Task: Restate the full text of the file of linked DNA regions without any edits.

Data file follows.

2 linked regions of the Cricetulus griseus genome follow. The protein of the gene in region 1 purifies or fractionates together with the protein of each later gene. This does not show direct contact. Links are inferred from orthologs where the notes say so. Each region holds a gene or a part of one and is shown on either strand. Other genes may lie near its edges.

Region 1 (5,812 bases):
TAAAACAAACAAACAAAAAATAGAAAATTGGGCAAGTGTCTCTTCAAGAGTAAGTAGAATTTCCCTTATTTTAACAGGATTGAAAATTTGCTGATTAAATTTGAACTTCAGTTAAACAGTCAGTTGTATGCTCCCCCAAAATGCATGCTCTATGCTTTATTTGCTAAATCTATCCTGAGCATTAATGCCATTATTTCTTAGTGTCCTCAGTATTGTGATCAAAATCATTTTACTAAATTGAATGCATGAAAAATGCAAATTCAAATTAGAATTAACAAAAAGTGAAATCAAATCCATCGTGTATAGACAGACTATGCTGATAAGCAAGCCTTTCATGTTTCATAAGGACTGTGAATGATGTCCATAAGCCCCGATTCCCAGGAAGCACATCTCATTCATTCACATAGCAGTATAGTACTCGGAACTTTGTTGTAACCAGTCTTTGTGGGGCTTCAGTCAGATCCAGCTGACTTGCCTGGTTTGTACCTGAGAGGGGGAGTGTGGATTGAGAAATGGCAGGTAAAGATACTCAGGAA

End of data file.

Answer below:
2 linked regions of the Cricetulus griseus genome follow. The protein of the gene in region 1 purifies or fractionates together with the protein of each later gene. This does not show direct contact. Links are inferred from orthologs where the notes say so. Each region holds a gene or a part of one and is shown on either strand. Other genes may lie near its edges.

Region 1 (5,812 bases):
TAAAACAAACAAACAAAAAATAGAAAATTGGGCAAGTGTCTCTTCAAGAGTAAGTAGAATTTCCCTTATTTTAACAGGATTGAAAATTTGCTGATTAAATTTGAACTTCAGTTAAACAGTCAGTTGTATGCTCCCCCAAAATGCATGCTCTATGCTTTATTTGCTAAATCTATCCTGAGCATTAATGCCATTATTTCTTAGTGTCCTCAGTATTGTGATCAAAATCATTTTACTAAATTGAATGCATGAAAAATGCAAATTCAAATTAGAATTAACAAAAAGTGAAATCAAATCCATCGTGTATAGACAGACTATGCTGATAAGCAAGCCTTTCATGTTTCATAAGGACTGTGAATGATGTCCATAAGCCCCGATTCCCAGGAAGCACATCTCATTCATTCACATAGCAGTATAGTACTCGGAACTTTGTTGTAACCAGTCTTTGTGGGGCTTCAGTCAGATCCAGCTGACTTGCCTGGTTTGTACCTGAGAGGGGGAGTGTGGATTGAGAAATGGCAGGTAAAGATACTCAGGAA